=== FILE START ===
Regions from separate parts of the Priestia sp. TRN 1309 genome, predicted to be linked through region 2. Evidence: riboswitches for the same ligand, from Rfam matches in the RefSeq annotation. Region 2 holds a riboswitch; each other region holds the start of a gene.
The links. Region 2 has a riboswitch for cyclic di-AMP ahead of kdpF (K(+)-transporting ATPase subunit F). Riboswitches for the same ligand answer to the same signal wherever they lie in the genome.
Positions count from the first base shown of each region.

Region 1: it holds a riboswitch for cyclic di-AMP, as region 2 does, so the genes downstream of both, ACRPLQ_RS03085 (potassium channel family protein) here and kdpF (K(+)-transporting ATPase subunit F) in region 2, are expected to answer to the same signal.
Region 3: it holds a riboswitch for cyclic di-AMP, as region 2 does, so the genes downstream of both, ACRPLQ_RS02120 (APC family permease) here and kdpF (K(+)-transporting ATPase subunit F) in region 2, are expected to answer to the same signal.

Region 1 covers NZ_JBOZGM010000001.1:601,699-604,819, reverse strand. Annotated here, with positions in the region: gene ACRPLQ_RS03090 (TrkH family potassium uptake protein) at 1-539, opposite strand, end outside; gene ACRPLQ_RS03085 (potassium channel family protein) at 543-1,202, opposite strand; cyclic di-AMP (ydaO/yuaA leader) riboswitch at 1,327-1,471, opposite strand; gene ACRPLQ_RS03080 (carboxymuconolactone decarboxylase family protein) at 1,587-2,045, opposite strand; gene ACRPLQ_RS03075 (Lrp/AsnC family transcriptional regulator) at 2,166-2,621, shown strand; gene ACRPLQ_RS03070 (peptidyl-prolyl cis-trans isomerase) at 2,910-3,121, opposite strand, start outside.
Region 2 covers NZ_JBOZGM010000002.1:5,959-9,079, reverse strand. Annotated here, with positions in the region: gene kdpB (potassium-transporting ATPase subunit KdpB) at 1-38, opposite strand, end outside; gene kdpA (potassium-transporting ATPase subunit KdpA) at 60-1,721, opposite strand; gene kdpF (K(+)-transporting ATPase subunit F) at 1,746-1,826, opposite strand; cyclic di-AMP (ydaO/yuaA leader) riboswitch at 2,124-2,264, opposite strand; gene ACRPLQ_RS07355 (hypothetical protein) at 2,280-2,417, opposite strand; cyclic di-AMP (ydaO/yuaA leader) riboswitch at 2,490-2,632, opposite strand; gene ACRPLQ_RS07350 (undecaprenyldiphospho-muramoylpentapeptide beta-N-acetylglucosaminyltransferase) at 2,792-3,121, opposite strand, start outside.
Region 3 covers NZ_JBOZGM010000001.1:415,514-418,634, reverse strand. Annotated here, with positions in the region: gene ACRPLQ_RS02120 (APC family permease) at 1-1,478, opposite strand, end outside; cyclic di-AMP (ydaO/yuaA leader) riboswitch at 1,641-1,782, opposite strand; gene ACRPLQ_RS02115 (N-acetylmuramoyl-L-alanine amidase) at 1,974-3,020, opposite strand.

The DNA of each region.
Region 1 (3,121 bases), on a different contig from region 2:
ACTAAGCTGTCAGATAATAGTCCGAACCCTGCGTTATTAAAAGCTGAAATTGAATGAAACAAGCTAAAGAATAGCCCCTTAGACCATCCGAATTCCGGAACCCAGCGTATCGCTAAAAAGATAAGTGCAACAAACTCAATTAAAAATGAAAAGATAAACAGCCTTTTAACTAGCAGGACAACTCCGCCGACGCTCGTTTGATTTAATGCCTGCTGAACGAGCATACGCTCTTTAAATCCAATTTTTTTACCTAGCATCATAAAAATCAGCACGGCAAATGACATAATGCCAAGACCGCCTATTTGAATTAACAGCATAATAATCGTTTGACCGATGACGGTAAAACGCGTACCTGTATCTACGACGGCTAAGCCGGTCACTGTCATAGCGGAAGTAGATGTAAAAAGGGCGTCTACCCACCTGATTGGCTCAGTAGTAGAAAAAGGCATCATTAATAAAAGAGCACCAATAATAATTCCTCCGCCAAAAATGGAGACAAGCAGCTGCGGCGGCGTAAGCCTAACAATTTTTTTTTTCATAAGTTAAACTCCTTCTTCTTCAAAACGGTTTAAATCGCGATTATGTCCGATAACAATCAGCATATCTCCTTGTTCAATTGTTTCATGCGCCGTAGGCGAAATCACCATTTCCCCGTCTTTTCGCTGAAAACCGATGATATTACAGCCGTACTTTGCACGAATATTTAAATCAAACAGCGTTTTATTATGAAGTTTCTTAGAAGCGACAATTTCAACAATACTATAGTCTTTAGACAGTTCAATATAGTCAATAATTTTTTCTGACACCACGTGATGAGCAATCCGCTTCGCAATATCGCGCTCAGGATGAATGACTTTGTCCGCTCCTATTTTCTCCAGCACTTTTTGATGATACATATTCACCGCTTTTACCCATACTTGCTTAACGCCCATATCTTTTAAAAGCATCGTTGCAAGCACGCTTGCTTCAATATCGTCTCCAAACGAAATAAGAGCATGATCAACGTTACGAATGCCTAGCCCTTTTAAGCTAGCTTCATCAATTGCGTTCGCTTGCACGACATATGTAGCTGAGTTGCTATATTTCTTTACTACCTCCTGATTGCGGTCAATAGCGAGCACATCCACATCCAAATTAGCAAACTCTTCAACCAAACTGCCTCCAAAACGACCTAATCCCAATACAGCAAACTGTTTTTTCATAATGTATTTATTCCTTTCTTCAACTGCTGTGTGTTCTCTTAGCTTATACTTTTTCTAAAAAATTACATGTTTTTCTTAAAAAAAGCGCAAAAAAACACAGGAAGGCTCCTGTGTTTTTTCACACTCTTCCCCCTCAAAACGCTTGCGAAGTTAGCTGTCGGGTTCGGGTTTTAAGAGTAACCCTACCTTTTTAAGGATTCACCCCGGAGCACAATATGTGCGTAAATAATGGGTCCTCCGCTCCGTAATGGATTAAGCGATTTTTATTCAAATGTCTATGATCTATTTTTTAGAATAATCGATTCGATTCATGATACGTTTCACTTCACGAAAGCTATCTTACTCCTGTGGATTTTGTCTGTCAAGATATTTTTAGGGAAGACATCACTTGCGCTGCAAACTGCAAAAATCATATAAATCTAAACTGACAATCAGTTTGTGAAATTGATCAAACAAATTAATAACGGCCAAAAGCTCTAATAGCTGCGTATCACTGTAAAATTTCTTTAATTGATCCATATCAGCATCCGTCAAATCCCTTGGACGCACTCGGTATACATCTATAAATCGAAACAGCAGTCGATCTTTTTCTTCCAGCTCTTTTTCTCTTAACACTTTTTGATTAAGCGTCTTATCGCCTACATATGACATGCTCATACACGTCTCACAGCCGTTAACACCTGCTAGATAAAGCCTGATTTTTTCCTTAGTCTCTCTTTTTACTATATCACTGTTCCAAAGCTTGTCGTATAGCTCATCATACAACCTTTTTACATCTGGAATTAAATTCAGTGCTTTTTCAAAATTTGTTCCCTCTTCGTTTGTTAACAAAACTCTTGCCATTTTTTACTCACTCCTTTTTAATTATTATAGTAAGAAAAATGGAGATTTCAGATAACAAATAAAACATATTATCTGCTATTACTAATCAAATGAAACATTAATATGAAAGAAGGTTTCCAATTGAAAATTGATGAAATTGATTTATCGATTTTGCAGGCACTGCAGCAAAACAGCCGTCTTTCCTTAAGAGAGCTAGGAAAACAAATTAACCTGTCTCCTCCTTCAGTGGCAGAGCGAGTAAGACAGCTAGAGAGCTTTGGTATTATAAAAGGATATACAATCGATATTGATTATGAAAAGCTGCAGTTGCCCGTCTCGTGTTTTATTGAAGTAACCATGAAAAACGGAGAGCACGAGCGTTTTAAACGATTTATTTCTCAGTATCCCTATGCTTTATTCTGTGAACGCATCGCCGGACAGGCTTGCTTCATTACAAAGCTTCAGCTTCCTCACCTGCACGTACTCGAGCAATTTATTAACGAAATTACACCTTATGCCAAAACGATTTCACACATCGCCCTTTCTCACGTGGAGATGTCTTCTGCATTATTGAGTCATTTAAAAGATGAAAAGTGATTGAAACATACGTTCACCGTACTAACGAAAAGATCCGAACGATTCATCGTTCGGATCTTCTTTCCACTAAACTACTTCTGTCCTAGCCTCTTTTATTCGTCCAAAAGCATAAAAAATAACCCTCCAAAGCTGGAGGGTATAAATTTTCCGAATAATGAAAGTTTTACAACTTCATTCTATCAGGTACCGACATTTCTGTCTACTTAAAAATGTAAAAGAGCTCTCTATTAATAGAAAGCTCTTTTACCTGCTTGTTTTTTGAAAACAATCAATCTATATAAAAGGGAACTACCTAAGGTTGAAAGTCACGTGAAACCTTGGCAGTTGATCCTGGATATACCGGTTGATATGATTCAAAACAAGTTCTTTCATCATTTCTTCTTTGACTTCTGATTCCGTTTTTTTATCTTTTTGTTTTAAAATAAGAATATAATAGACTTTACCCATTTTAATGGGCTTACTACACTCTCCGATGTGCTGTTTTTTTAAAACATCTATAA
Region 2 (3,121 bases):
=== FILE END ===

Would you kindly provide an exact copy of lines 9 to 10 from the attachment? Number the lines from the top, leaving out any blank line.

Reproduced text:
The DNA of each region.
Region 1 (3,121 bases), on a different contig from region 2: